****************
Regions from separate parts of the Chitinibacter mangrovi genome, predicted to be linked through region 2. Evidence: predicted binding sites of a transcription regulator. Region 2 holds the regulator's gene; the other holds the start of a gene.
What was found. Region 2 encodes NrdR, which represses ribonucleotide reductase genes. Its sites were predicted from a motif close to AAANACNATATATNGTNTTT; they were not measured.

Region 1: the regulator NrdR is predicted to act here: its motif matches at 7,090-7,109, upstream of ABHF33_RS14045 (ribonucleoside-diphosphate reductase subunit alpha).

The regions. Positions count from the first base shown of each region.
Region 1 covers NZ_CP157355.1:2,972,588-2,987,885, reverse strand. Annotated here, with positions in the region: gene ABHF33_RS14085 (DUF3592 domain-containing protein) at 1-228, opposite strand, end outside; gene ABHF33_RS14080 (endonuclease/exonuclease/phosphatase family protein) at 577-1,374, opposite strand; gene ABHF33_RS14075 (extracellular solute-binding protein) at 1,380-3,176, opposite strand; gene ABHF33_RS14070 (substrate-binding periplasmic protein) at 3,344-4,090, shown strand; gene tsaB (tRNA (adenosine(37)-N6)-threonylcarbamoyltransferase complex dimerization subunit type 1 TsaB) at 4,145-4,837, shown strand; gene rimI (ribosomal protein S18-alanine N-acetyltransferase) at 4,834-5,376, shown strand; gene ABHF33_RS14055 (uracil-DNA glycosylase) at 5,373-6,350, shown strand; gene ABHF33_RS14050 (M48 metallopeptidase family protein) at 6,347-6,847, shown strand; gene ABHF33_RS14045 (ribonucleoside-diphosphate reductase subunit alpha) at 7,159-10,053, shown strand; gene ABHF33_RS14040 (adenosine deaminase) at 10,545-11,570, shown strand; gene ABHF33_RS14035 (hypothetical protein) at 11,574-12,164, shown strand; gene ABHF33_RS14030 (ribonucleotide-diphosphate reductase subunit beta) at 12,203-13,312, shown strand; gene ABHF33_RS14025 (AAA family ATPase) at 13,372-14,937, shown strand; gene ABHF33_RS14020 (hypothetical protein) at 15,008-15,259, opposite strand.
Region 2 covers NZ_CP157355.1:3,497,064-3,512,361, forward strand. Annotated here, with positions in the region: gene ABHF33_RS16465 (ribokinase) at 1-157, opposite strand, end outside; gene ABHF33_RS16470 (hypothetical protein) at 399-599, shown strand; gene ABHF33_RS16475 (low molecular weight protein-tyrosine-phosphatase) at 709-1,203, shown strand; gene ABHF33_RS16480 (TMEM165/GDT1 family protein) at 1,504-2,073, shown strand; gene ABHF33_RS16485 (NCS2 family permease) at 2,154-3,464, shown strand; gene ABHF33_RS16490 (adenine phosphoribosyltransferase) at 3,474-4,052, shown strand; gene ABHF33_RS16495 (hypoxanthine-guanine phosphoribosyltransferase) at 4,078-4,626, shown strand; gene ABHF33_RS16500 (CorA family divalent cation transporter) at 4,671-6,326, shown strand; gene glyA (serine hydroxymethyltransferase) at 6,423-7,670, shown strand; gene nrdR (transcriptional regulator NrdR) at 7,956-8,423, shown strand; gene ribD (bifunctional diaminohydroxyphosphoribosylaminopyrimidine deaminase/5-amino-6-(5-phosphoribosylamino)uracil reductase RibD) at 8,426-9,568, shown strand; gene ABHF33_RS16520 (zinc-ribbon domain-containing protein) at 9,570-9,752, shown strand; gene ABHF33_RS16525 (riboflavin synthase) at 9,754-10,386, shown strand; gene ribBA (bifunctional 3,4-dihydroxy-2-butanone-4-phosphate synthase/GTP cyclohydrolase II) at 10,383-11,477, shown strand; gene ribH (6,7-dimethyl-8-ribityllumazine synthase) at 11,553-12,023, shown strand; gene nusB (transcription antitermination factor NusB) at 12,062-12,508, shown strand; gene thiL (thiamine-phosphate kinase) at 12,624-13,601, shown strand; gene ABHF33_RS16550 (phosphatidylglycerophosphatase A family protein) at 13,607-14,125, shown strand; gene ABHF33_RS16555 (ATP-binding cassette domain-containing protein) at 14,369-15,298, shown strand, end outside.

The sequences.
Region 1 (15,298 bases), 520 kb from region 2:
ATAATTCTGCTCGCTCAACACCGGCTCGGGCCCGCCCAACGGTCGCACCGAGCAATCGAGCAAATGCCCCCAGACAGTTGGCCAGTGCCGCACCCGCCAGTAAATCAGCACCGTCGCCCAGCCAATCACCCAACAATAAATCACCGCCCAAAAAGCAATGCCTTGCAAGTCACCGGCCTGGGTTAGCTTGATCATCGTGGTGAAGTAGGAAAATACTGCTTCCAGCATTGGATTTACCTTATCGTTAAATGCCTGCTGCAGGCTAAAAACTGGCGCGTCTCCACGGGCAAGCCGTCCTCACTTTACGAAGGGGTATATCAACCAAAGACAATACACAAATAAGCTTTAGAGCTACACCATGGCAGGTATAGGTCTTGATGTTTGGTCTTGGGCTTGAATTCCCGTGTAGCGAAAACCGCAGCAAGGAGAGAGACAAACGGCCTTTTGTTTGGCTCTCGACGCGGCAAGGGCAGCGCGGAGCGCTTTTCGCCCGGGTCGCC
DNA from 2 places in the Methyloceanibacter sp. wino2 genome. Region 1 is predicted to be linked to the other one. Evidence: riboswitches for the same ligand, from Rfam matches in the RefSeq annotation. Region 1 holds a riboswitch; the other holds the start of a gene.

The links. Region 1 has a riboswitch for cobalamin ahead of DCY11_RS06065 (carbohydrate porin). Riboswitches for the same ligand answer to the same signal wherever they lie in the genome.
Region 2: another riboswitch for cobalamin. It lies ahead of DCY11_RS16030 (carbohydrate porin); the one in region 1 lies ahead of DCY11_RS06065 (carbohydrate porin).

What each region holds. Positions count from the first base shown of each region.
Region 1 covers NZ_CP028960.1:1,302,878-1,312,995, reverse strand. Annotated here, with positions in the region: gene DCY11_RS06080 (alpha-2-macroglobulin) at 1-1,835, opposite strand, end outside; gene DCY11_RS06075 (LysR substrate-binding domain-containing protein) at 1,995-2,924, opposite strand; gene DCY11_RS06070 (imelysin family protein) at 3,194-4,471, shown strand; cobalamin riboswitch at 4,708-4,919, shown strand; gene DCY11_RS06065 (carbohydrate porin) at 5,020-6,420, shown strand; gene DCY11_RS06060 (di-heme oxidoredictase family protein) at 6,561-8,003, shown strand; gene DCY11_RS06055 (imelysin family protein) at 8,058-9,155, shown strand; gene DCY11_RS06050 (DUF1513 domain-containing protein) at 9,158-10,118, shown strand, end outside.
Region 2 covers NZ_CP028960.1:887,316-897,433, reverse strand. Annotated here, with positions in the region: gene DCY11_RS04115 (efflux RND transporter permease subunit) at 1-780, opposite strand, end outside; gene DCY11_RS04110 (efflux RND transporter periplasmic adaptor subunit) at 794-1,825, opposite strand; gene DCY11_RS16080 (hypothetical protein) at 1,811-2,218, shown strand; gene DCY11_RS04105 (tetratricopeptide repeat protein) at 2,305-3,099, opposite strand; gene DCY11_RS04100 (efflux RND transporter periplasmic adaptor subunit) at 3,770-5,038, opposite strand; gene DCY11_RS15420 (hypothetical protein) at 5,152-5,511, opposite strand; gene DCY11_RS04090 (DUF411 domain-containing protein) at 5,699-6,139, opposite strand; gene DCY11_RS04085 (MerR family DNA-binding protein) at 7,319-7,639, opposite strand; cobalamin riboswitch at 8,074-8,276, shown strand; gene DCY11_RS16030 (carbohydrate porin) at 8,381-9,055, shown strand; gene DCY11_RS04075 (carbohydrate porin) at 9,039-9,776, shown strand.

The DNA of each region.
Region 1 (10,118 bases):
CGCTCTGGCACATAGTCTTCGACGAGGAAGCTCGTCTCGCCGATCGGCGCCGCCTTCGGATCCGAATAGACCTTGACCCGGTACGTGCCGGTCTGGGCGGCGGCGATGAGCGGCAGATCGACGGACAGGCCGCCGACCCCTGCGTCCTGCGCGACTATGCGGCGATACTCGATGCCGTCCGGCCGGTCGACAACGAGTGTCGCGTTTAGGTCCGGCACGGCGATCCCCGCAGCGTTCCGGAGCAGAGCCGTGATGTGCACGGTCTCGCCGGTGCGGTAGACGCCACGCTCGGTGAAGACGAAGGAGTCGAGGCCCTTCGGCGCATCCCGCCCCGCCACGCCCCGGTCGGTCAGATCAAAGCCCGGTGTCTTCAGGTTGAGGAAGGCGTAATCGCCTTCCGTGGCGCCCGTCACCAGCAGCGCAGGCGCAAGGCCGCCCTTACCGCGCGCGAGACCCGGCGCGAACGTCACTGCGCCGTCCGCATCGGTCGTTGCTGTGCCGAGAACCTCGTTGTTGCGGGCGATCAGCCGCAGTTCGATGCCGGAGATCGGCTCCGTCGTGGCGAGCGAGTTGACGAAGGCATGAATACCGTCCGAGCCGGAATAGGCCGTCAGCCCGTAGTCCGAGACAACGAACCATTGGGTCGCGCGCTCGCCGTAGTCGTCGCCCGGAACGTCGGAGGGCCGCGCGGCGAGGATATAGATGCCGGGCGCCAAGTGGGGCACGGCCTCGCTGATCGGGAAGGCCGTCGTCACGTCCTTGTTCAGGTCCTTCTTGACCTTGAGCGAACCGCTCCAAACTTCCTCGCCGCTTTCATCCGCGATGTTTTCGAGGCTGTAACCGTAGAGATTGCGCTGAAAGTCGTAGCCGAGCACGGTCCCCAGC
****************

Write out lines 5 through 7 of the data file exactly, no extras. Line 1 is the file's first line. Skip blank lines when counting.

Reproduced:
Region 1 covers NZ_CP157355.1:2,972,588-2,987,885, reverse strand. Annotated here, with positions in the region: gene ABHF33_RS14085 (DUF3592 domain-containing protein) at 1-228, opposite strand, end outside; gene ABHF33_RS14080 (endonuclease/exonuclease/phosphatase family protein) at 577-1,374, opposite strand; gene ABHF33_RS14075 (extracellular solute-binding protein) at 1,380-3,176, opposite strand; gene ABHF33_RS14070 (substrate-binding periplasmic protein) at 3,344-4,090, shown strand; gene tsaB (tRNA (adenosine(37)-N6)-threonylcarbamoyltransferase complex dimerization subunit type 1 TsaB) at 4,145-4,837, shown strand; gene rimI (ribosomal protein S18-alanine N-acetyltransferase) at 4,834-5,376, shown strand; gene ABHF33_RS14055 (uracil-DNA glycosylase) at 5,373-6,350, shown strand; gene ABHF33_RS14050 (M48 metallopeptidase family protein) at 6,347-6,847, shown strand; gene ABHF33_RS14045 (ribonucleoside-diphosphate reductase subunit alpha) at 7,159-10,053, shown strand; gene ABHF33_RS14040 (adenosine deaminase) at 10,545-11,570, shown strand; gene ABHF33_RS14035 (hypothetical protein) at 11,574-12,164, shown strand; gene ABHF33_RS14030 (ribonucleotide-diphosphate reductase subunit beta) at 12,203-13,312, shown strand; gene ABHF33_RS14025 (AAA family ATPase) at 13,372-14,937, shown strand; gene ABHF33_RS14020 (hypothetical protein) at 15,008-15,259, opposite strand.
Region 2 covers NZ_CP157355.1:3,497,064-3,512,361, forward strand. Annotated here, with positions in the region: gene ABHF33_RS16465 (ribokinase) at 1-157, opposite strand, end outside; gene ABHF33_RS16470 (hypothetical protein) at 399-599, shown strand; gene ABHF33_RS16475 (low molecular weight protein-tyrosine-phosphatase) at 709-1,203, shown strand; gene ABHF33_RS16480 (TMEM165/GDT1 family protein) at 1,504-2,073, shown strand; gene ABHF33_RS16485 (NCS2 family permease) at 2,154-3,464, shown strand; gene ABHF33_RS16490 (adenine phosphoribosyltransferase) at 3,474-4,052, shown strand; gene ABHF33_RS16495 (hypoxanthine-guanine phosphoribosyltransferase) at 4,078-4,626, shown strand; gene ABHF33_RS16500 (CorA family divalent cation transporter) at 4,671-6,326, shown strand; gene glyA (serine hydroxymethyltransferase) at 6,423-7,670, shown strand; gene nrdR (transcriptional regulator NrdR) at 7,956-8,423, shown strand; gene ribD (bifunctional diaminohydroxyphosphoribosylaminopyrimidine deaminase/5-amino-6-(5-phosphoribosylamino)uracil reductase RibD) at 8,426-9,568, shown strand; gene ABHF33_RS16520 (zinc-ribbon domain-containing protein) at 9,570-9,752, shown strand; gene ABHF33_RS16525 (riboflavin synthase) at 9,754-10,386, shown strand; gene ribBA (bifunctional 3,4-dihydroxy-2-butanone-4-phosphate synthase/GTP cyclohydrolase II) at 10,383-11,477, shown strand; gene ribH (6,7-dimethyl-8-ribityllumazine synthase) at 11,553-12,023, shown strand; gene nusB (transcription antitermination factor NusB) at 12,062-12,508, shown strand; gene thiL (thiamine-phosphate kinase) at 12,624-13,601, shown strand; gene ABHF33_RS16550 (phosphatidylglycerophosphatase A family protein) at 13,607-14,125, shown strand; gene ABHF33_RS16555 (ATP-binding cassette domain-containing protein) at 14,369-15,298, shown strand, end outside.

The sequences.